Of all the reckoning with lost cause icons that have gripped Virginia over the past two years — from Charlottesville deciding to melt down Robert E. Lee to Richmond loaning other bronze generals to a museum in California — it is a new twist, a sign of the enduring power of the Civil War legacy.
State Department of Historic Resources officials said they are not aware of any other locations in Virginia exploring such a step. Opponents say giving control of a public site to a private heritage group sets an alarming precedent.
“The long-term implications are really significant, because this group could do whatever they wanted with this land,” said Kaitlin Banner, deputy legal director of the Washington Lawyers Committee for Civil Rights and Urban Affairs. “The government would lose all control despite being right in the middle of the historic courthouse square.”
The group of attorneys signed a letter to the county last week warning of possible legal action on behalf of the local NAACP chapter. Transferring the land to a pro-Confederate group sends “indisputable messages that the Mathews County Board of Supervisors endorses white supremacy and supports second-class status for black people,” the attorneys wrote.
The letter ratcheted up the heat on an idea that had been swirling around Mathews for months. Turnout is expected to be strong for a public hearing on Wednesday evening on the general topic of the transfer of public assets to private groups. The hearing was originally scheduled to specifically address the statue, but board members last month – in the face of heated public debate – decided to slow down the process.
“Let me tell you something, the NAACP jumped on this thing,” County Supervisor Dave Jones said in an interview last week. There will be no vote Wednesday on what to do with the statue, he said.
But not everyone is convinced.
“We don’t know what action they might take,” said NAACP chapter president Edith Turner.
Confusion has settled since last fall’s referendum, in a county of some 8,600 people, about 8% of whom are black. Even though the message from voters was clear, and despite the statue not being the target of graffiti or other protest damage, some residents and county supervisors waged a crusade to save it from future calamity. .
One day last week, Jones stood outside the old courthouse and said he would “never vote to move the monument from its place”, although that was not a problem.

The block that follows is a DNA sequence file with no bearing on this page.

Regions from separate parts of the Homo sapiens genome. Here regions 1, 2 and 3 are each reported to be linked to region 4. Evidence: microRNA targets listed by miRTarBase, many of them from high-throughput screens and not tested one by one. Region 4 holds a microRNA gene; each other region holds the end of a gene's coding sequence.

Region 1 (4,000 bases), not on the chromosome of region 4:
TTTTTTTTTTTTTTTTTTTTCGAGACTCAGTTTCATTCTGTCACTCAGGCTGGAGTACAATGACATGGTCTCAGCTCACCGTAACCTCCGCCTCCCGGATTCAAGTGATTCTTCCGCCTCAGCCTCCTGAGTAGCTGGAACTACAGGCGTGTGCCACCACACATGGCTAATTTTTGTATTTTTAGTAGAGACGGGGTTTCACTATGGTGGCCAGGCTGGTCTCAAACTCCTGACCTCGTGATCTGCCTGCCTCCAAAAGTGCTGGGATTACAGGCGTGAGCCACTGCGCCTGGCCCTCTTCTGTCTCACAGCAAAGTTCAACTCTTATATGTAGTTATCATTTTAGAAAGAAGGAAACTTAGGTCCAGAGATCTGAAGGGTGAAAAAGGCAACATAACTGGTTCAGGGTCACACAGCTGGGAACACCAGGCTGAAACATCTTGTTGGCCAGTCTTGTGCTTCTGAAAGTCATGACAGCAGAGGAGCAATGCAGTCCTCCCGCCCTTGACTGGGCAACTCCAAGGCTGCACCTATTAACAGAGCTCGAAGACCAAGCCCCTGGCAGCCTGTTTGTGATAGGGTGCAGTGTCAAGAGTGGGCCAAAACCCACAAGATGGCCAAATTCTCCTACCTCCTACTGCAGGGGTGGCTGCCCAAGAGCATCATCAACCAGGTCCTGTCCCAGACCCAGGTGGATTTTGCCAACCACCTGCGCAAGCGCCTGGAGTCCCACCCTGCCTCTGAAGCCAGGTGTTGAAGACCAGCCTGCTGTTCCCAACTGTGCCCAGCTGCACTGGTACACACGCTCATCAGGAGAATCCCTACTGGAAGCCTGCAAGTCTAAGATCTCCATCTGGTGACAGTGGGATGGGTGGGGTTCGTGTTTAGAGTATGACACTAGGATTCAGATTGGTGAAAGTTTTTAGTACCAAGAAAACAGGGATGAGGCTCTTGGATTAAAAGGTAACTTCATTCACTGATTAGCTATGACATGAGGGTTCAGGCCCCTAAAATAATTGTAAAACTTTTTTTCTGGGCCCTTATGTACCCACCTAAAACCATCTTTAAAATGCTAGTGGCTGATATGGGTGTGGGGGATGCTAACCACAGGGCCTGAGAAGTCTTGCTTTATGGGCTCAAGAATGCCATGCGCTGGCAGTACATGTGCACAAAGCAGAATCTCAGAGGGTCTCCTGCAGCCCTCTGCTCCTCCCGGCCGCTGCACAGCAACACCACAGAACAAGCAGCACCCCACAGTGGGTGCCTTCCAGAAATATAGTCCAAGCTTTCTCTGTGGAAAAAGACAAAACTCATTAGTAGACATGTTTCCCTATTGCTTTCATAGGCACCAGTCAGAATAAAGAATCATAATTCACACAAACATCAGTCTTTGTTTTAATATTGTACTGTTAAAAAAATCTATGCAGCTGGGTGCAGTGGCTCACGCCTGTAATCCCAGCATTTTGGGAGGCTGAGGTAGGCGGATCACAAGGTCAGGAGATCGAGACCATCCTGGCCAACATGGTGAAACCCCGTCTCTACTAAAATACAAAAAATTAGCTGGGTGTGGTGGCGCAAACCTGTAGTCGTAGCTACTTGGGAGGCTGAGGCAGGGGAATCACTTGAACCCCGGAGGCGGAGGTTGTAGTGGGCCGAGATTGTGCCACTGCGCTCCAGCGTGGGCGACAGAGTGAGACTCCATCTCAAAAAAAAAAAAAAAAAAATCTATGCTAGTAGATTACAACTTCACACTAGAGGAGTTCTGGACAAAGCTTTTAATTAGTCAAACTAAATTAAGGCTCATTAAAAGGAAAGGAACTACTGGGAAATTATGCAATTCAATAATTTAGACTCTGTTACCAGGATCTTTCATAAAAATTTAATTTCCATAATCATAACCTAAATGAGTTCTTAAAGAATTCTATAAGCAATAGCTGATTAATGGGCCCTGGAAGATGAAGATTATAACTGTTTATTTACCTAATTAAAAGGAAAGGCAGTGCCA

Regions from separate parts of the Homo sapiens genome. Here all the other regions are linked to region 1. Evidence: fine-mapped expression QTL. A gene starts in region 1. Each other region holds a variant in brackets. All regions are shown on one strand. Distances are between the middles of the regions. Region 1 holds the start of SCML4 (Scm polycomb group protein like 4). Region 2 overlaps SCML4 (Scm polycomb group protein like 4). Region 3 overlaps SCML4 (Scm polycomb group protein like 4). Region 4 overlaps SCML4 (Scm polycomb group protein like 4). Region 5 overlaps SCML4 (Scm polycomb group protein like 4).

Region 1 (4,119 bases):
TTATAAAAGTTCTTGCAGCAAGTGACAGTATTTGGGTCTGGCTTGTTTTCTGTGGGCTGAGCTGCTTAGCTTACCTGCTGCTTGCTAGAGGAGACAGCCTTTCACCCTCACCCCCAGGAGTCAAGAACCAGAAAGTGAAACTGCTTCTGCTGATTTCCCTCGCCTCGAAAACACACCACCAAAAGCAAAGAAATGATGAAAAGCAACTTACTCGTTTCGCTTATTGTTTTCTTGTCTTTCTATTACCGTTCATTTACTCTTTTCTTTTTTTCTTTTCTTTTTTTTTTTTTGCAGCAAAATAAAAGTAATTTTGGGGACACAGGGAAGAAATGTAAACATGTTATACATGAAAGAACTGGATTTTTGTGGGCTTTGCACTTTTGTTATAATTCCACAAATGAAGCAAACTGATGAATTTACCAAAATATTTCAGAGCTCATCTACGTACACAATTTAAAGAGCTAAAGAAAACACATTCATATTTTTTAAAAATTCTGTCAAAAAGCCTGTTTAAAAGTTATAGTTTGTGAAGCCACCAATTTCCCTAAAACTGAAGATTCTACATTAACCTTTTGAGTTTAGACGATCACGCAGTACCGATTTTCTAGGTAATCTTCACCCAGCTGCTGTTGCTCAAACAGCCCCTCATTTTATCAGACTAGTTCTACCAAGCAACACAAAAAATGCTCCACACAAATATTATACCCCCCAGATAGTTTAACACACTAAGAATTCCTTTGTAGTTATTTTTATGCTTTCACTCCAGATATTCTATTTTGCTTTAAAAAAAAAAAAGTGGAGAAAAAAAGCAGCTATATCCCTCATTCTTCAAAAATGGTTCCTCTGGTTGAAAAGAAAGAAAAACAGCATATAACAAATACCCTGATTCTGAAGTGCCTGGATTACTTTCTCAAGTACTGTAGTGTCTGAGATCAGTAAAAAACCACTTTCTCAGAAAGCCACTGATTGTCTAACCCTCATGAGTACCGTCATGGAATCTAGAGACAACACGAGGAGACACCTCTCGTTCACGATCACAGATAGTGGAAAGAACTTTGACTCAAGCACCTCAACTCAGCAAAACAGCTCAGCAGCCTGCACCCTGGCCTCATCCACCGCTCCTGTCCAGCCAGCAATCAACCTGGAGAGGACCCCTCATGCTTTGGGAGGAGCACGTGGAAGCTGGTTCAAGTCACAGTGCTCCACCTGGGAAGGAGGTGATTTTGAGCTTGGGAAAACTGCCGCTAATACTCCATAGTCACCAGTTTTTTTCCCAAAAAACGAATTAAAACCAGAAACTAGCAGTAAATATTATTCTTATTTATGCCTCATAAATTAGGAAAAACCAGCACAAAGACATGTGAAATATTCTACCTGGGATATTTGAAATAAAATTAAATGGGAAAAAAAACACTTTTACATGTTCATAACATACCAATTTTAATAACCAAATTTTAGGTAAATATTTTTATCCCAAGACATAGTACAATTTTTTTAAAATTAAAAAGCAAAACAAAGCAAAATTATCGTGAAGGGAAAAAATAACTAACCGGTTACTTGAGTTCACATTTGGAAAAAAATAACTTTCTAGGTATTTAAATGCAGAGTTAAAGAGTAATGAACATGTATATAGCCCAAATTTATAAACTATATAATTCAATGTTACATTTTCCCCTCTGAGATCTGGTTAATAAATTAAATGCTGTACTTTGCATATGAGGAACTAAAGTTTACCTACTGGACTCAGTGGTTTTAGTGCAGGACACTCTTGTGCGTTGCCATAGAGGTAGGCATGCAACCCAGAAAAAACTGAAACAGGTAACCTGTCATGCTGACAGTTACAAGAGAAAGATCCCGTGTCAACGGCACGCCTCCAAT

He denied that Wednesday’s hearing was even related to the statue, and said the flap over giving the site to conservatives was over the top. He promised he “will not vote to transfer this monument to the SCV” or the United Daughters of the Confederacy, the two groups that erected it in 1912 and have offered to take it back this year.
But a few minutes later, Jones and Mathews County Board of Supervisors Chairman Paul Hudgins – who had joined him in the shade under a willow oak tree – was a little vaguer. Would they transfer ownership to another group that could protect it where it is?
“We can give ownership to anything, there’s no law against it,” Jones said.
“That’s a conversation to have at a later date,” Hudgins said.
“It’s true,” Jones said.
Turner, the president of the NAACP, is black and a teacher who was born and raised in Mathews County. She gives her age as “over 60” and says she was around fourth grade when the local schools were integrated. She attended Lee-Jackson Elementary School, named after Confederate generals.
Two years ago, Turner was proud when her daughter launched an effort to rename the school. It is now known as Mathews Elementary. In response, someone placed a giant Confederate flag on private property across the street.
Confederate battle flags flutter along the road along several entrances to Mathews County, a fact that Turner said discourages friends and family who might want to visit. “But I feel good here because I’m from here,” she says.
Renaming the school, however, was an unwelcome taste of change for some Mathews residents who watched in horror as statues fall in other parts of the state.
Ben Richardson, 61, grew up in Mathews on property that has been in his family since the 1700s. Like many in this countryside of swamps and creeks along the Chesapeake Bay, he has spent most of his life on water, on tugs and tankers.